56 of 65 people found the following review helpful
An Authentic Tretise on the World of Work and Business,
This review is from: Reality Check: The Irreverent Guide to Outsmarting, Outmanaging, and Outmarketing Your Competition (Hardcover)Guy Kawasaki is an evangelist. He can't help himself. Thank God.
I, too, was one of the Twitter people who got a preview of the book in digital form and literally laughed out loud -- at the local coffee shop - yeah, I looked stupid. But it was worth it.
I thought it was going to be a short book. At least it seemed that way because I flew through the digital version fairly quickly. So when I saw how big it was (460 pages, 94 Chapters - each one is just a couple pages long - so don't freak out) I thought I'd never get through it. But can I just tell you that it is BY FAR the most entertaining, informative, true-to-life rant on what's good and bad about the world of entrepreneurship, business, presentations - and more.
All the things everyone of us has wanted to say out loud - but has never had he guts is in there. I have so many favorite chapters I don't know where to begin.
Since I have this rule about NOT working with A-holes, I'll start with that one. (That would be Chapter 87, pg. 401) First he describes an A-hole (so you can test to see if you are one), then he goes on to outline some quick and easy strategies of dealing with A-Holes - and so on.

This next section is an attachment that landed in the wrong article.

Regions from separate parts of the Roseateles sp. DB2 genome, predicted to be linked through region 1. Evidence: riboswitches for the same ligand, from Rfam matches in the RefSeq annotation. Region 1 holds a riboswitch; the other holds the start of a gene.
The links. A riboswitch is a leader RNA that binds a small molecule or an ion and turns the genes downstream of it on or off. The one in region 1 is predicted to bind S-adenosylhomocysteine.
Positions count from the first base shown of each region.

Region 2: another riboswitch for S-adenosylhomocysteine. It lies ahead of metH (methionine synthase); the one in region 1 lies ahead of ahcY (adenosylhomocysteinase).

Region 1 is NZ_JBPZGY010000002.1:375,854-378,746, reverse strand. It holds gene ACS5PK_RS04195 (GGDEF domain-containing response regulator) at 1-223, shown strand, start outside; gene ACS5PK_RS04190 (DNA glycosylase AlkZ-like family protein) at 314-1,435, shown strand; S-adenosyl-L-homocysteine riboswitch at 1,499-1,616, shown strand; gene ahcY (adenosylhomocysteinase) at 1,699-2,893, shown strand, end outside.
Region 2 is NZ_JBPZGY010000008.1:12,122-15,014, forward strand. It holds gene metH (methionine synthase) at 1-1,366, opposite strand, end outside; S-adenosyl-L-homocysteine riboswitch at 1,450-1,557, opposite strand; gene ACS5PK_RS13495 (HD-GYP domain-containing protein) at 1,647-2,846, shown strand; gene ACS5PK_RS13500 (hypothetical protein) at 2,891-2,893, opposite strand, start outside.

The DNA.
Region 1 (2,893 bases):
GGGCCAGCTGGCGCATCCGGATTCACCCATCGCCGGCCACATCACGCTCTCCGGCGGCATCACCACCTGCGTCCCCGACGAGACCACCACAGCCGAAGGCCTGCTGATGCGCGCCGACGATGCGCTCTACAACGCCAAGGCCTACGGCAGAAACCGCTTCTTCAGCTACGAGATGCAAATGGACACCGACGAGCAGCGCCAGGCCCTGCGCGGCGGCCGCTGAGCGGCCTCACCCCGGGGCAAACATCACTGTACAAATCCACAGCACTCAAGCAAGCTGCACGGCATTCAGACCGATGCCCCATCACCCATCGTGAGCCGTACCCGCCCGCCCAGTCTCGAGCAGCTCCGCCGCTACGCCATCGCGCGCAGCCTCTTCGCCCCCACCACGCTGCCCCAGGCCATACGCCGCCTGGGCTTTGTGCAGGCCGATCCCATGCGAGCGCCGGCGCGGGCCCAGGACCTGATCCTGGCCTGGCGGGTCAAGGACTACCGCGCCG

Other favorite chapters are the one's I've themed as "Lies." Throughout the book Guy outlines the Lies different groups tell each other: Lies CEO's tell, Lies Venture Caps Tell, Lies Entrepreneurs tell. These are rants to be sure - but what makes this book so utterly wonderful is that Kawasaki tells you how to avoid them and how to set yourself up for success -- please, for everyone's sake (I can almost hear him say)
In the preview version (I'm not sure where it is in the big book - perhaps it was edited) he basically says that VC's are sick of people asking for money when they haven't already gotten customers (just promises). The quote went something like "Just once I'd love to have someone ask for money so they can expand and grow because they have too many customers and are out of capacity."
See what I mean? The language is so simple. The message so true and so real, that even I can remember something I glanced over MONTHS ago.
To me, that's the sign of a great book.
And now, a confession. I didn't want to like Guy Kawasaki - or his book. I don't go for all this web and book celebrity stuff. Everything is so automated and fake anymore, I guess I'm getting cynical. But Guy Kawasaki practices what he preaches. He connects, he participates and he is good at what he does - and doesn't see why the rest of us can't be good as well.
Like I said Guy Kawasaki is an evangelist -- and a good one too.